PBS ad experiment produces money; early response mixed
If you haven't tried it, don't knock it.
At the recent annual convention of the Public Broadcasting Service, that was the unspoken attitude of several PBS television station operators concerning the ongoing experimental use of commercial advertising. A New Orleans station, WYES, is especially happy with advertising results. The station estimates that raising revenue this way could generate about $80,000 annually.
Not all 10 stations approved for the experiment, which was authorized by Congress in January, have started the pilot project. But among those which have (Muncie, Ind.; Chicago; New York; and San Mateo, Calif.) there were mixed responses to the idea. Some negative reactions, operators said, came from other public broadcasting stations; and some minor comments came from public viewers.
Most station managers and executives felt the experiment should not be judged too closely until its completion in mid-1983. Most also agreed that - whatever the outcome - if funds are to be raised in this manner, they should only be used for supplemental income. The experiment was begun to help cushion the fiscal 1983 cutback from $172 million to $137 million in federal funding for PBS.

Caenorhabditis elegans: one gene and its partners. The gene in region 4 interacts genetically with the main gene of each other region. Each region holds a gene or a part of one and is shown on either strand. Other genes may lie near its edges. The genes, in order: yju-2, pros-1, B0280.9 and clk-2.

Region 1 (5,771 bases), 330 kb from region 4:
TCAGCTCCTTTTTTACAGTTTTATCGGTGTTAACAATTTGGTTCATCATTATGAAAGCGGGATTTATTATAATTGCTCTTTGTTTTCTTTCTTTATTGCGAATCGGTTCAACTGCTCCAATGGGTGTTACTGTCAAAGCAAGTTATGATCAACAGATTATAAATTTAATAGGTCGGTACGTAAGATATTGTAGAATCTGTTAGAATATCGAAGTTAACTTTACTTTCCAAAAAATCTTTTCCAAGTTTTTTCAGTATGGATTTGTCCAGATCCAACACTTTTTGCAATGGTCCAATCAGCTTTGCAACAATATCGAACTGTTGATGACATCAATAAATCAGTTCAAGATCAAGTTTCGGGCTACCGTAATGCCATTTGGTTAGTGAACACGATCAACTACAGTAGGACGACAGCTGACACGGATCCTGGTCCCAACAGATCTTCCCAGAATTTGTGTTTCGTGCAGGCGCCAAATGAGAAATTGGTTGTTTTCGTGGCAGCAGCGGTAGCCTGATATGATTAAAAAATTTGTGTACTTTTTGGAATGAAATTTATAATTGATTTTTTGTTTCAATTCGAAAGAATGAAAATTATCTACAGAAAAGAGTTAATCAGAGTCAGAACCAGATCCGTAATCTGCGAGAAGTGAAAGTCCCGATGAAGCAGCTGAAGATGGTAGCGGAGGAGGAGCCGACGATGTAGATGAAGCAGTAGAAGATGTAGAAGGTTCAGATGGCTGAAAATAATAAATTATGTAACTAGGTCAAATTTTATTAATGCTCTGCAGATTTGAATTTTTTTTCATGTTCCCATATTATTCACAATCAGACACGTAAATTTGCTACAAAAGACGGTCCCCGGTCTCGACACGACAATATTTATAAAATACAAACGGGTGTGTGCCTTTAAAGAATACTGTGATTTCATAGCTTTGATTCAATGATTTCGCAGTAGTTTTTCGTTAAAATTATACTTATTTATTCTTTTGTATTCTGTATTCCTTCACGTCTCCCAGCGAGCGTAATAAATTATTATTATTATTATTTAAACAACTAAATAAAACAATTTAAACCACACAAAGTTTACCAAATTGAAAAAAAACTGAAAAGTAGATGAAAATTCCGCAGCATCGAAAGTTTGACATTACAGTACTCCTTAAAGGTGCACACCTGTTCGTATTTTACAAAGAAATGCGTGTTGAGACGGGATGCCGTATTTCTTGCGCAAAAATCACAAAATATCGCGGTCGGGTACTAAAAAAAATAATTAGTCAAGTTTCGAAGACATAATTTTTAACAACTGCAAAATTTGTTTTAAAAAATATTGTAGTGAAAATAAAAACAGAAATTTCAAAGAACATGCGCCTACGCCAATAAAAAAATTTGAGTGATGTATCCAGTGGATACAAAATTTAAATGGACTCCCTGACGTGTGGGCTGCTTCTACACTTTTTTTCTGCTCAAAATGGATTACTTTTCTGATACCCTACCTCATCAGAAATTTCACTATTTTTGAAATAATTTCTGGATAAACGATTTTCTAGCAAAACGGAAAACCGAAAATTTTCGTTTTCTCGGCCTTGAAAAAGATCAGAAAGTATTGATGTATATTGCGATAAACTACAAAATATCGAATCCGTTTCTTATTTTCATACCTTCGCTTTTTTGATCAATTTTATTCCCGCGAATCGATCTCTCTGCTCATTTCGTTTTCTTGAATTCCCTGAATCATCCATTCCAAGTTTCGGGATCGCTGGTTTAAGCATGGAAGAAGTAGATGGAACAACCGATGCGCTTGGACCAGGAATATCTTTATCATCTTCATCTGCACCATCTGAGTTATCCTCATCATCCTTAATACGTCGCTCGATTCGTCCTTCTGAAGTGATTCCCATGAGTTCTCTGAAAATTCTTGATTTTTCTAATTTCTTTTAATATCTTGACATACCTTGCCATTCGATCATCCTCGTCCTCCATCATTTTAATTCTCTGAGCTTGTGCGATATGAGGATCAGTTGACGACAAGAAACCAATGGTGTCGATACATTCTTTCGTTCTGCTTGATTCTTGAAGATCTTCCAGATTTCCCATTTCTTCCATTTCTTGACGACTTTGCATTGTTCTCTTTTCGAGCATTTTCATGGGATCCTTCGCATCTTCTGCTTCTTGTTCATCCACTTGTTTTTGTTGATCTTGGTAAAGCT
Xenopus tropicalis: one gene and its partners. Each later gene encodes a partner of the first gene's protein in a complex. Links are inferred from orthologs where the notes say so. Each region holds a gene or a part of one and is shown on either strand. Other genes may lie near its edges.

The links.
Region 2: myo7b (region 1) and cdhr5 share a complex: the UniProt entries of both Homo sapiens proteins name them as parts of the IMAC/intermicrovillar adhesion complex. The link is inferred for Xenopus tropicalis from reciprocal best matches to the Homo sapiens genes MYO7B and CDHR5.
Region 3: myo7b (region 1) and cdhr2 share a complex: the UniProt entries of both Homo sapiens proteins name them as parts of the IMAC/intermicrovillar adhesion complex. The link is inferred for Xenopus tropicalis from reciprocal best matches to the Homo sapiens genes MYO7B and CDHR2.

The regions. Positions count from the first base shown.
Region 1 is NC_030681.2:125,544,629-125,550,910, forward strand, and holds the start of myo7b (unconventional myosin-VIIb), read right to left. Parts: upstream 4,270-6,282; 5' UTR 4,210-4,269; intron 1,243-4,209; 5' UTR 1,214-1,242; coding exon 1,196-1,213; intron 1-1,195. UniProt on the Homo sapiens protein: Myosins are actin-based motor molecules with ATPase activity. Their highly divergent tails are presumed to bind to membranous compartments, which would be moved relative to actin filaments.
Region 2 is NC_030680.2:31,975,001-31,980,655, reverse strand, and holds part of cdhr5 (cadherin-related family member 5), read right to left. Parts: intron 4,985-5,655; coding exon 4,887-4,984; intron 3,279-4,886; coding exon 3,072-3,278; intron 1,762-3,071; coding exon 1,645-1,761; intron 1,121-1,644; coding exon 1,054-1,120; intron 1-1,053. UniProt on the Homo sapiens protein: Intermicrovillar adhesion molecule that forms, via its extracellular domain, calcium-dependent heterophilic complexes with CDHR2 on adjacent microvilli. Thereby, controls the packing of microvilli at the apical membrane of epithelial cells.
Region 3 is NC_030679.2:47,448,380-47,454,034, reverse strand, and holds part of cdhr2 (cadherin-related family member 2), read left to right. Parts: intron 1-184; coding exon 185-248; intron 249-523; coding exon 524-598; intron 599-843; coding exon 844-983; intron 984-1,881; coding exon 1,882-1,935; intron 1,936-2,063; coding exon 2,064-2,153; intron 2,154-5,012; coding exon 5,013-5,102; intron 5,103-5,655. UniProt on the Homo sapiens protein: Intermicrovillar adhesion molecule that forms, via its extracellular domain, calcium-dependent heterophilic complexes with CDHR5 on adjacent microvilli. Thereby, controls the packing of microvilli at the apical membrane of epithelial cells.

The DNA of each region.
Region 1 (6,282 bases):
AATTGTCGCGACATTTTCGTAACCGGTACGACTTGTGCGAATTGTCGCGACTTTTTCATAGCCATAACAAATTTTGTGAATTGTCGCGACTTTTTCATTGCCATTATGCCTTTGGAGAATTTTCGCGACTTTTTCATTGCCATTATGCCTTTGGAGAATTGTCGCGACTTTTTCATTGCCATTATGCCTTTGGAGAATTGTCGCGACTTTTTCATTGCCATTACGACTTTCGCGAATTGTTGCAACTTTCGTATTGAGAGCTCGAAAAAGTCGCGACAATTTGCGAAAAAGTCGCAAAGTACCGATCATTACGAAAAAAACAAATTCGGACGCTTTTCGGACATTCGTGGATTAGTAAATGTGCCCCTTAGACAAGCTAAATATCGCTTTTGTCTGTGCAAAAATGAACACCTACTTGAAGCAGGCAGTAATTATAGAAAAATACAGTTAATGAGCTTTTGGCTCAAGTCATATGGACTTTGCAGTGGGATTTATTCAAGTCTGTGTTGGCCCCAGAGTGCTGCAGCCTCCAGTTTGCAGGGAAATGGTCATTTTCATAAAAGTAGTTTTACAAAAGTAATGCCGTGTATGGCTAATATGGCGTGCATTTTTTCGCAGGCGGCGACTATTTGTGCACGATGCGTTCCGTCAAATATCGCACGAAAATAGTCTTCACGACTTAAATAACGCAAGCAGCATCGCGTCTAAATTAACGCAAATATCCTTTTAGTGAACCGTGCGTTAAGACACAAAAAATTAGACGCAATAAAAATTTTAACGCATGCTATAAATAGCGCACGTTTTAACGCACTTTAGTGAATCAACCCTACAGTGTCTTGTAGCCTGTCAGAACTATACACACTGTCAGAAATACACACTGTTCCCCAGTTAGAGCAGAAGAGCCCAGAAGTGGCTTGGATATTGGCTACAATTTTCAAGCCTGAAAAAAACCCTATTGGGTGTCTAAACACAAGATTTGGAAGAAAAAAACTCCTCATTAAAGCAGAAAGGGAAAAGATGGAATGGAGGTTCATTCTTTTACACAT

The most forceful critic of commercial advertising in public telecommunication outlets is Edward Pfister, president of the Corporation for Public Broadcasting. In a June speech he denounced the idea, saying, ''(such advertising) would change the nature of what we are . . . of what we do . . . . '' Critics who agree with Mr. Pfister claim commercial acceptance of advertising funds could influence the quality, length, and style of much material used by public-broadcasting outlets.